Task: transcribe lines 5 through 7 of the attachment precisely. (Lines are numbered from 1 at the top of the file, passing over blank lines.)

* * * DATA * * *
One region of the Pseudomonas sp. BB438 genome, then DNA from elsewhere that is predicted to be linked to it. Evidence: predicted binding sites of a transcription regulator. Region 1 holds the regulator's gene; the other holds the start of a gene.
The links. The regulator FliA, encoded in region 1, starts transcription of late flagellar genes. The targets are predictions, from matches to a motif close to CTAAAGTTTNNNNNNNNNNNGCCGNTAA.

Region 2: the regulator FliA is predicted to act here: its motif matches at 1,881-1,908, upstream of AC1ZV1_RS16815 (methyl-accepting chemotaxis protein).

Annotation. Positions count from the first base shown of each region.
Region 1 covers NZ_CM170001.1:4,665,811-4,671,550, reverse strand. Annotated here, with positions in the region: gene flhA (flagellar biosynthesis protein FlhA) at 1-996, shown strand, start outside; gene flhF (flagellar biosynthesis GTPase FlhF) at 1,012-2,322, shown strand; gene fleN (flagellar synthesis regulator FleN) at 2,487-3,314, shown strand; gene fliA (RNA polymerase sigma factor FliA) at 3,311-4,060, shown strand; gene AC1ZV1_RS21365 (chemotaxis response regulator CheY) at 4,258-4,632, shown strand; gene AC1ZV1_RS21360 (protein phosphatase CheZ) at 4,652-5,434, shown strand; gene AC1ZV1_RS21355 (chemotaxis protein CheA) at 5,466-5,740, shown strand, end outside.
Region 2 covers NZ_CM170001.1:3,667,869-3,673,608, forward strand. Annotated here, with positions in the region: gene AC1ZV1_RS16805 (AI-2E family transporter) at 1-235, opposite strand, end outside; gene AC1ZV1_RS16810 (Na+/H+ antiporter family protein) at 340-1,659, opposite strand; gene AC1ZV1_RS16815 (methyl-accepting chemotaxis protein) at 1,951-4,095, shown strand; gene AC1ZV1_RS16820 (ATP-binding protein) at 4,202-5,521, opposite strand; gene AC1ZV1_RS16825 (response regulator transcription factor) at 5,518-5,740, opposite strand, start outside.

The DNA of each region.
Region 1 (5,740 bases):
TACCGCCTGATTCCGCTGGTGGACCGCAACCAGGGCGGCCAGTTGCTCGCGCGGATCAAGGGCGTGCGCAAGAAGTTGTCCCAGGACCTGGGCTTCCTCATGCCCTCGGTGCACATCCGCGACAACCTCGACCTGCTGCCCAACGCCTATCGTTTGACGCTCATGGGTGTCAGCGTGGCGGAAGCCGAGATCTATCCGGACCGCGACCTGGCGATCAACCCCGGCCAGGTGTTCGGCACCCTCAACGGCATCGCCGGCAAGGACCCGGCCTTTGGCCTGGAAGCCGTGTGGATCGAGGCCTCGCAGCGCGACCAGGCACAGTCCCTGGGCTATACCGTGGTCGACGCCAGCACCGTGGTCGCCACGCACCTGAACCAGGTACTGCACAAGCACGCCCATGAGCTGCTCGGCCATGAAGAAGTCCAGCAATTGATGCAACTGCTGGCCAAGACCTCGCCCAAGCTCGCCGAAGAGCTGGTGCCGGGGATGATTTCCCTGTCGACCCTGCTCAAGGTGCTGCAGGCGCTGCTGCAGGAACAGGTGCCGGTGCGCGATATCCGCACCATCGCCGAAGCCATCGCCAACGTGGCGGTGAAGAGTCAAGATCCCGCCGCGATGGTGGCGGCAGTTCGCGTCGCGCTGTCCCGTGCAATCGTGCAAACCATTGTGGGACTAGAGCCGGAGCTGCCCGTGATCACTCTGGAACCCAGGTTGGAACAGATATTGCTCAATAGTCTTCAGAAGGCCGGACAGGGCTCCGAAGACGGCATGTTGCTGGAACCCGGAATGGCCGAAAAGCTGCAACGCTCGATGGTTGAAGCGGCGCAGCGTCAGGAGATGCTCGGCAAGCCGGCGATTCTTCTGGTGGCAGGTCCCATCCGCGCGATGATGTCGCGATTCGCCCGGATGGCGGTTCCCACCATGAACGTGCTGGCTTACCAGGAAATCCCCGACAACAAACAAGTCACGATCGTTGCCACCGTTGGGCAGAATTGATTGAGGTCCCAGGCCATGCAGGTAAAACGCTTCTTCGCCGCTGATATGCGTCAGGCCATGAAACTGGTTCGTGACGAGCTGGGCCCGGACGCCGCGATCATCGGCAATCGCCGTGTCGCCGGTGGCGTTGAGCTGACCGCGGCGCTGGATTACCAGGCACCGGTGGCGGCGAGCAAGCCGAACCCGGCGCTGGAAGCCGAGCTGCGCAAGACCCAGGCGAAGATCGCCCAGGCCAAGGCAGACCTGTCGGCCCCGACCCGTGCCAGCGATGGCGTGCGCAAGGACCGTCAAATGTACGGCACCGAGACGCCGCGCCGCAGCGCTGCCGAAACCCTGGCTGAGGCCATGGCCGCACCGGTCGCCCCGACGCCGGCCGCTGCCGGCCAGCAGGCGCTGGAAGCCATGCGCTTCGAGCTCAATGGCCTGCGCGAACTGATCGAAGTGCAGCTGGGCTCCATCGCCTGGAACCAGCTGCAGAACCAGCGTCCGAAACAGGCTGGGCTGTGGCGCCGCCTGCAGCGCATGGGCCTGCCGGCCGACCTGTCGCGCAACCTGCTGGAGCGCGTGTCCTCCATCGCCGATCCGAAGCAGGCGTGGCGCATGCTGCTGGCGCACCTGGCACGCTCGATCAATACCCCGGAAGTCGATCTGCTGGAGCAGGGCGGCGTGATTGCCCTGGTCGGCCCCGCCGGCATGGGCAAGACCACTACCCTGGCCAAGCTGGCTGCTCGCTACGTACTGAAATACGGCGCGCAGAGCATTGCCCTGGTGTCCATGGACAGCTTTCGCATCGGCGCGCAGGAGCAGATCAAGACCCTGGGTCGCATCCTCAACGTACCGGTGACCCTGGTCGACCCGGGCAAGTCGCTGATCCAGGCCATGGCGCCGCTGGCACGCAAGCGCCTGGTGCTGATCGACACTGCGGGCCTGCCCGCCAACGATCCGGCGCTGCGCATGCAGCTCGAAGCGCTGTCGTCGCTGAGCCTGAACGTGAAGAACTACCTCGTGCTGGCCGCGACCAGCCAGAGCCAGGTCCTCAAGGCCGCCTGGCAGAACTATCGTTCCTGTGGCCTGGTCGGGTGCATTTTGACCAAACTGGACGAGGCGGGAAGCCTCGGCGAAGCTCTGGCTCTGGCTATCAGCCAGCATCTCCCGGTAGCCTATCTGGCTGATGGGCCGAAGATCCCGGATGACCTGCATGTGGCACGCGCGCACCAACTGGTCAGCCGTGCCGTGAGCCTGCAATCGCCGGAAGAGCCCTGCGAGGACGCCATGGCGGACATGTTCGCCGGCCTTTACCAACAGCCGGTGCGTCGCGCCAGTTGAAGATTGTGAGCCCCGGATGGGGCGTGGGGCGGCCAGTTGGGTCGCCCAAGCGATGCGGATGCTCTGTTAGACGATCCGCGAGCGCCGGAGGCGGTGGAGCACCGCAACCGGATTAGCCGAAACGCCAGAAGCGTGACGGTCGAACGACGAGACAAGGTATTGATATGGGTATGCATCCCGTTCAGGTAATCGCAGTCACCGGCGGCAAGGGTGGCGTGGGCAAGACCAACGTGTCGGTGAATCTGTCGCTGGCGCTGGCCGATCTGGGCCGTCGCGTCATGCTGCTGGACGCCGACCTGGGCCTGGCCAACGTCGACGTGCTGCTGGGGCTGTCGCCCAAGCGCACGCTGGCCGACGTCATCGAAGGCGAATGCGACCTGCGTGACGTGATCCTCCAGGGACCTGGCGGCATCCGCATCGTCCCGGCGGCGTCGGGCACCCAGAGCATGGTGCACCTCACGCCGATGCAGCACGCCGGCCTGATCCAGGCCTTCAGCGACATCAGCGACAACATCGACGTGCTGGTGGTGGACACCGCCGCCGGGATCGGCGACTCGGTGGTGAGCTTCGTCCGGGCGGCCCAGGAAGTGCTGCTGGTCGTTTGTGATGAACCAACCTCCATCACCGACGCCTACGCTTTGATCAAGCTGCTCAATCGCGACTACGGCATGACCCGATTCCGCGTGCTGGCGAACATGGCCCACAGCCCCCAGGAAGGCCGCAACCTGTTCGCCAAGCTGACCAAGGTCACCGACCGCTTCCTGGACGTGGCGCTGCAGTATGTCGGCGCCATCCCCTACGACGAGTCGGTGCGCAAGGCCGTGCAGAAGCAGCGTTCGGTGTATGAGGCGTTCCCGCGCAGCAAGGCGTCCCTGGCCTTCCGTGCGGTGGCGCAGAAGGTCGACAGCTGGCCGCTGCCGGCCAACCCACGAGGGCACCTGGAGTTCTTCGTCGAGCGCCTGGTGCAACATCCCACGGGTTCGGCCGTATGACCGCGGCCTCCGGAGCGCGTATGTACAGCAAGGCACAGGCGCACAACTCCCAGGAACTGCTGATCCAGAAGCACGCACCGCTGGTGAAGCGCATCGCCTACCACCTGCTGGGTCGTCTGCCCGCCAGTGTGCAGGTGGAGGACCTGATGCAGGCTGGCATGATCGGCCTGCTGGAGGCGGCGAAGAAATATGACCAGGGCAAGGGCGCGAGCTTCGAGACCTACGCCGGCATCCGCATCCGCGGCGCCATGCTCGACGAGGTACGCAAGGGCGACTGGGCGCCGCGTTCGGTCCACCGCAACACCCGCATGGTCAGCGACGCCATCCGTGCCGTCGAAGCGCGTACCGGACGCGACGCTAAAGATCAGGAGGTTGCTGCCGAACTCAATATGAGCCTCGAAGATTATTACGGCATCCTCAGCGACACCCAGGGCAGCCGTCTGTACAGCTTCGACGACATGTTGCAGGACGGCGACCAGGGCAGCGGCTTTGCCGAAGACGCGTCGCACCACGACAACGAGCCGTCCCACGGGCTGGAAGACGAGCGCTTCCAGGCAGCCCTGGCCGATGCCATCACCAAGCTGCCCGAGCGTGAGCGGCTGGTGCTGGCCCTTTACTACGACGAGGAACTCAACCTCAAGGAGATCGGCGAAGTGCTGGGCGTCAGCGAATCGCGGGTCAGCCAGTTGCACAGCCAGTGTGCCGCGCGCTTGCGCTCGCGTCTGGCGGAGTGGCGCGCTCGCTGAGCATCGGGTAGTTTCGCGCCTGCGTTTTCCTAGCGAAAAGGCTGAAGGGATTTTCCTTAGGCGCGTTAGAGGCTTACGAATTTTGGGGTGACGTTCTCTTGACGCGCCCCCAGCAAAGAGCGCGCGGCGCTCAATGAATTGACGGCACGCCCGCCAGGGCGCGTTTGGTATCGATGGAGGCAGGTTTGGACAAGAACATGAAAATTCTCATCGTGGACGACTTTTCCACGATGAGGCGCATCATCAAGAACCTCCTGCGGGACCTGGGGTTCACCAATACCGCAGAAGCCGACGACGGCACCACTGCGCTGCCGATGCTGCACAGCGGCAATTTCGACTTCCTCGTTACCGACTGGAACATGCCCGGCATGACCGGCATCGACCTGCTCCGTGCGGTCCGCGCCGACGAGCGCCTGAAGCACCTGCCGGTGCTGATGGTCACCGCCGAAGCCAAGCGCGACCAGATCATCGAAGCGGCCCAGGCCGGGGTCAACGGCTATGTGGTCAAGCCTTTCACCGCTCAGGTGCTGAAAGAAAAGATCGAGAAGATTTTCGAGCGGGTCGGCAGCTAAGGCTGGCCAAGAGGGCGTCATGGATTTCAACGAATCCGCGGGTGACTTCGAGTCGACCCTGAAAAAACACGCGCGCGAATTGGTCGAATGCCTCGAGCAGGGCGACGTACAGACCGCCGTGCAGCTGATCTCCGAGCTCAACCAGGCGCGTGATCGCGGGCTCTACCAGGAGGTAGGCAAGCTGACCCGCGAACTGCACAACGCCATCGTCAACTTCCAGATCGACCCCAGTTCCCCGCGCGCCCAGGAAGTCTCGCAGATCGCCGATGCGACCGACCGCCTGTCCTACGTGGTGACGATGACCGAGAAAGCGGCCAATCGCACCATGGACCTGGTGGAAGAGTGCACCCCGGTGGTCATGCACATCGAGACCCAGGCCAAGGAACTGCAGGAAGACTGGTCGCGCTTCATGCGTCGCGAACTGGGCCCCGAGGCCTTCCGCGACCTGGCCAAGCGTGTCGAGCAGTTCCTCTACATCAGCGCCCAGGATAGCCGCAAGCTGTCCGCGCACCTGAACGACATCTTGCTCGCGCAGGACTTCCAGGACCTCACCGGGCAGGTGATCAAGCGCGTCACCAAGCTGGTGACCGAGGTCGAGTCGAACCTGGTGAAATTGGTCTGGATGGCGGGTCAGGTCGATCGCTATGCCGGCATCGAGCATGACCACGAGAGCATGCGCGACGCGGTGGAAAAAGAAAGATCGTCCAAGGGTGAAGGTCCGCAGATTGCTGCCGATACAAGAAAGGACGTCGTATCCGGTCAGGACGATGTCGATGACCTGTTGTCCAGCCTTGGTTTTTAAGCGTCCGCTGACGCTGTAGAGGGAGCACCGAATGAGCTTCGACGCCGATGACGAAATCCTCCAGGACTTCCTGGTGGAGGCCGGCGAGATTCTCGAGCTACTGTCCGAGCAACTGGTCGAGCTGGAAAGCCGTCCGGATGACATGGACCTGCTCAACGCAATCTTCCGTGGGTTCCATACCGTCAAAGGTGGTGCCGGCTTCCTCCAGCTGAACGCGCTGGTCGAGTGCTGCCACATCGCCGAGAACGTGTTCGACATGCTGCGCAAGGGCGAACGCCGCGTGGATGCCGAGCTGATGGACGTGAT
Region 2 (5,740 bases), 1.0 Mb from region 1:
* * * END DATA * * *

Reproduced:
Region 1 covers NZ_CM170001.1:4,665,811-4,671,550, reverse strand. Annotated here, with positions in the region: gene flhA (flagellar biosynthesis protein FlhA) at 1-996, shown strand, start outside; gene flhF (flagellar biosynthesis GTPase FlhF) at 1,012-2,322, shown strand; gene fleN (flagellar synthesis regulator FleN) at 2,487-3,314, shown strand; gene fliA (RNA polymerase sigma factor FliA) at 3,311-4,060, shown strand; gene AC1ZV1_RS21365 (chemotaxis response regulator CheY) at 4,258-4,632, shown strand; gene AC1ZV1_RS21360 (protein phosphatase CheZ) at 4,652-5,434, shown strand; gene AC1ZV1_RS21355 (chemotaxis protein CheA) at 5,466-5,740, shown strand, end outside.
Region 2 covers NZ_CM170001.1:3,667,869-3,673,608, forward strand. Annotated here, with positions in the region: gene AC1ZV1_RS16805 (AI-2E family transporter) at 1-235, opposite strand, end outside; gene AC1ZV1_RS16810 (Na+/H+ antiporter family protein) at 340-1,659, opposite strand; gene AC1ZV1_RS16815 (methyl-accepting chemotaxis protein) at 1,951-4,095, shown strand; gene AC1ZV1_RS16820 (ATP-binding protein) at 4,202-5,521, opposite strand; gene AC1ZV1_RS16825 (response regulator transcription factor) at 5,518-5,740, opposite strand, start outside.

The DNA of each region.